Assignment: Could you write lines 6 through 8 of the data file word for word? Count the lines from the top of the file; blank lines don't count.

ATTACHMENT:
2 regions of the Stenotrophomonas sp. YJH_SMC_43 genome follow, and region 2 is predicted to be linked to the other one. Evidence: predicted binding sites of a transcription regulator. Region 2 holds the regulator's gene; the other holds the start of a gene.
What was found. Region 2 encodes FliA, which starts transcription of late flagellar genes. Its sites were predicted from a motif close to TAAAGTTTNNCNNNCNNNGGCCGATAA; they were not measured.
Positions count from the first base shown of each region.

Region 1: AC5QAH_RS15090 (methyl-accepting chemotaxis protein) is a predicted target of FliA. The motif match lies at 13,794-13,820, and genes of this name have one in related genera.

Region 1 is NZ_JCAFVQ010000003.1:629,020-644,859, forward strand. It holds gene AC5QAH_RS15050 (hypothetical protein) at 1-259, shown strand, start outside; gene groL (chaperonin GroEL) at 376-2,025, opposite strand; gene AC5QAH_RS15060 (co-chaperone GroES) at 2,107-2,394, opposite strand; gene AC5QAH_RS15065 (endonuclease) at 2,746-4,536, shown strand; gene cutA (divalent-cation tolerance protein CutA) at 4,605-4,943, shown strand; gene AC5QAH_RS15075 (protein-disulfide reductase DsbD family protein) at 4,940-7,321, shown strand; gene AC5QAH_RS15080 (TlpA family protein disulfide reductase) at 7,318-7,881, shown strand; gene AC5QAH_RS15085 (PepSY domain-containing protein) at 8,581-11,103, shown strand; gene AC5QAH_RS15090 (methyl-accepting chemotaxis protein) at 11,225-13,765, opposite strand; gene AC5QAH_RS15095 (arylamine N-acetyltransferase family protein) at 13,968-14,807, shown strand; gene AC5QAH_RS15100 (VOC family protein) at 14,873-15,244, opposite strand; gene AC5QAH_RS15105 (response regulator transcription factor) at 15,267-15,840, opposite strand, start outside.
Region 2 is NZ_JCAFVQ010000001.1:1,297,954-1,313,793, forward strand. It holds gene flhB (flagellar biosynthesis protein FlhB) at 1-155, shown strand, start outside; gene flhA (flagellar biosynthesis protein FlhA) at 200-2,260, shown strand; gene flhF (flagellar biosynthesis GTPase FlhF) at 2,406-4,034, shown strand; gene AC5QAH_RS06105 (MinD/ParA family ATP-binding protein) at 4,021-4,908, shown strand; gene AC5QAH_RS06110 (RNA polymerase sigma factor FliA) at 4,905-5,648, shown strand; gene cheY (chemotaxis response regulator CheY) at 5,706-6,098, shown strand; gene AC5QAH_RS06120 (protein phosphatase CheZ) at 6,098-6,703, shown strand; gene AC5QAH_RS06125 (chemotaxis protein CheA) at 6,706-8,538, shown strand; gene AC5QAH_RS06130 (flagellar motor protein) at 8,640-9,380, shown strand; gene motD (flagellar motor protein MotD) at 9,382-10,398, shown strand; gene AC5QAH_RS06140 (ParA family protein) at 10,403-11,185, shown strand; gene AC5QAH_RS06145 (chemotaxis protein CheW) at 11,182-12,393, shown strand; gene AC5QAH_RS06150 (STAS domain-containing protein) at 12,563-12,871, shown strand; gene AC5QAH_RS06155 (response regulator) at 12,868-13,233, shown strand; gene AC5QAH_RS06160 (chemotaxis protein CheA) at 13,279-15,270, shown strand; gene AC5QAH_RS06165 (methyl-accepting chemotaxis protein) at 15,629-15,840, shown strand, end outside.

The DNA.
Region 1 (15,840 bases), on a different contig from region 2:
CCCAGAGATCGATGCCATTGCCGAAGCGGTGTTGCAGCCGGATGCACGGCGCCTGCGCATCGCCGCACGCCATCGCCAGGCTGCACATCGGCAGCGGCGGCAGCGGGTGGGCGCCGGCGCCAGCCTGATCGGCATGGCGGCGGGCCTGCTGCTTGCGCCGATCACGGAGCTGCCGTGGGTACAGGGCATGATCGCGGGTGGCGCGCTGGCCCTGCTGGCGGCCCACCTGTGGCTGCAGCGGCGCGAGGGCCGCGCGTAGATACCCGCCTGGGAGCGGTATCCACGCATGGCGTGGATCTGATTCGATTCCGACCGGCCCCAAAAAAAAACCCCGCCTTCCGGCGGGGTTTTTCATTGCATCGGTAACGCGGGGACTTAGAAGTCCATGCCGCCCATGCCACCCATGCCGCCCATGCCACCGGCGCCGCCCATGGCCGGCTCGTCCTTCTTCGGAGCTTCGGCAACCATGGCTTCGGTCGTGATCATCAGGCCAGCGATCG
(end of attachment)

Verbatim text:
Region 2 is NZ_JCAFVQ010000001.1:1,297,954-1,313,793, forward strand. It holds gene flhB (flagellar biosynthesis protein FlhB) at 1-155, shown strand, start outside; gene flhA (flagellar biosynthesis protein FlhA) at 200-2,260, shown strand; gene flhF (flagellar biosynthesis GTPase FlhF) at 2,406-4,034, shown strand; gene AC5QAH_RS06105 (MinD/ParA family ATP-binding protein) at 4,021-4,908, shown strand; gene AC5QAH_RS06110 (RNA polymerase sigma factor FliA) at 4,905-5,648, shown strand; gene cheY (chemotaxis response regulator CheY) at 5,706-6,098, shown strand; gene AC5QAH_RS06120 (protein phosphatase CheZ) at 6,098-6,703, shown strand; gene AC5QAH_RS06125 (chemotaxis protein CheA) at 6,706-8,538, shown strand; gene AC5QAH_RS06130 (flagellar motor protein) at 8,640-9,380, shown strand; gene motD (flagellar motor protein MotD) at 9,382-10,398, shown strand; gene AC5QAH_RS06140 (ParA family protein) at 10,403-11,185, shown strand; gene AC5QAH_RS06145 (chemotaxis protein CheW) at 11,182-12,393, shown strand; gene AC5QAH_RS06150 (STAS domain-containing protein) at 12,563-12,871, shown strand; gene AC5QAH_RS06155 (response regulator) at 12,868-13,233, shown strand; gene AC5QAH_RS06160 (chemotaxis protein CheA) at 13,279-15,270, shown strand; gene AC5QAH_RS06165 (methyl-accepting chemotaxis protein) at 15,629-15,840, shown strand, end outside.

The DNA.
Region 1 (15,840 bases), on a different contig from region 2: